Of course, there were quite some challenges in the beginning phases of the business. Thankfully we did not need a big investor, as we started really small. That is also what I would advise to other people looking to start a business, to first think of how far you can carry this yourself, by starting off slow. In our case, this would be starting with just 10 bikes and seeing if you can sell them, and then either expand or decide to quit the project. Entrepreneurship is trial and error, there is really no shame in quitting. Other challenges where for example that the first time, as I mentioned, we had not really thought the logistics through, so we had some challenges with the storage of the bikes and the number of small bikes we needed. There were also other logistic issues, like finding a place to store the bikes considering Amsterdam is quite crowded. Now we thankfully have a deal with a parking garage, so that makes handing out the bikes much easier. However, it is important to recognize that challenges are also a fun part. As an entrepreneur, you have to enjoy problem-solving. You have to be motivated to make the business work as well as possible to sell your products.
Where do you see The BikeBoys in five to ten years?
That’s a tough question. We have now been running this business for three and a half years, and we are still really enjoying it so this summer the project is still definitely going to take place for the new exchange students. But the company might be changing a little in the future. We are playing with the idea of turning The BikeBoys into a big social project, in collaboration with the project Roads, which helps people transition back into society. There is also a chance the company might be sold, however, I really can’t make any conclusions about that yet. For us, The BikeBoys is a really fun, escalated student business, but being realistic, there are many factors we have to take into account when it comes to the future of the business.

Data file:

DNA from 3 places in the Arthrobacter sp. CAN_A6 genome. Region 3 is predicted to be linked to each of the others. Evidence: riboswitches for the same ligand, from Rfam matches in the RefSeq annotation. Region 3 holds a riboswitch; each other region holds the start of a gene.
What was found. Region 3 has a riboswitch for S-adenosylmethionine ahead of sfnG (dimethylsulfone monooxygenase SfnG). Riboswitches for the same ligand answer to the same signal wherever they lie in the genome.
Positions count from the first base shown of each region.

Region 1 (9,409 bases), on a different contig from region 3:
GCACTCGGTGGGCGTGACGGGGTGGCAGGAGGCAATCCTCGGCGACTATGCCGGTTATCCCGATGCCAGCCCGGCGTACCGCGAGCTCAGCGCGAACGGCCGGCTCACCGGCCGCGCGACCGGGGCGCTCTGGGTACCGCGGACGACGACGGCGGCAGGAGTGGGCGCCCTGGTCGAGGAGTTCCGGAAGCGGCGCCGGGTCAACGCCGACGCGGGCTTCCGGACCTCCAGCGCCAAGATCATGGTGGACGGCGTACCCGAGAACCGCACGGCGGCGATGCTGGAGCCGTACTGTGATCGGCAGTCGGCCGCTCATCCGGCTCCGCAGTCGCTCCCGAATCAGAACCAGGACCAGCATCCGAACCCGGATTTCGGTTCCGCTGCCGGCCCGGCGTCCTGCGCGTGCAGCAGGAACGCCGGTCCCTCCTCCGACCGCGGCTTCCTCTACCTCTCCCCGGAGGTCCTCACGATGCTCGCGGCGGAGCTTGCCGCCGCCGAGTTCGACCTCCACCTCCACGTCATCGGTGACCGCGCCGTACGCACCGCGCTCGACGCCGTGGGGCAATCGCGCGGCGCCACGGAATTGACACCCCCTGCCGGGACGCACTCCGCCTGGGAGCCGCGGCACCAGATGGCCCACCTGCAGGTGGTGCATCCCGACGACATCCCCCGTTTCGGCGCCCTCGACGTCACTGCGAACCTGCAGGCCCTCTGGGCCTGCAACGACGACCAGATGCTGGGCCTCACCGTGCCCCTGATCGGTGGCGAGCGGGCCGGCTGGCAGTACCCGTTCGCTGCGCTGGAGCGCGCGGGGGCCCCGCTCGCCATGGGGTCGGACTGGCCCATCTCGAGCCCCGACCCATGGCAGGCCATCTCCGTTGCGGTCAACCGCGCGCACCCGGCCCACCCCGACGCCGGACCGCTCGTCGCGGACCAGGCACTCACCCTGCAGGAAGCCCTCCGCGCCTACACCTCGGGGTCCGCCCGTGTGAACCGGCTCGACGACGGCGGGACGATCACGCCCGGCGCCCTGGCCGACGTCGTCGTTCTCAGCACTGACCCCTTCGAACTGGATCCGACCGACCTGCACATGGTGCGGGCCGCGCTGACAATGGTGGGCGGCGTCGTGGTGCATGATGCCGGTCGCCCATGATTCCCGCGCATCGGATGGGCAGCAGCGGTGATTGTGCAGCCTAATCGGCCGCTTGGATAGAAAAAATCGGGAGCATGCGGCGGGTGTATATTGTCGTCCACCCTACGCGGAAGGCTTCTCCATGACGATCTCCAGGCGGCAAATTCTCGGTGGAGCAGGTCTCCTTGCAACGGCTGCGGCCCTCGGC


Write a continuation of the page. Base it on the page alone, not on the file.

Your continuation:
What would you like to achieve in your career, besides The BikeBoys?
Having worked at different companies, what I really advise people is to find something that they are good at and genuinely interested in, but not to put too much pressure on themselves. In my perspective, looking for just the jobs where you can make the most money, is not enough motivation to keep a person working for 40 to 50 hours a week. That is very tough if you are doing something you don’t like. I always do my best, so within my studies I am involved in a project that places windmills in the North Sea, but I don’t pressure myself too much. You have to be passionate about what you do and believe in the company you work for. So in conclusion, I don’t really have a specific career goal, I just want to find something that I’m good at, that I enjoy, and realistically speaking, something that pays sufficiently.
Hopefully, this interview has given you some insights into the inner workings of entrepreneurialism and start-ups. Do you like reading about these topics? Make sure to check out our other blog about Next Urban Mobility, a Pon start-up aiming to revolutionize transportation!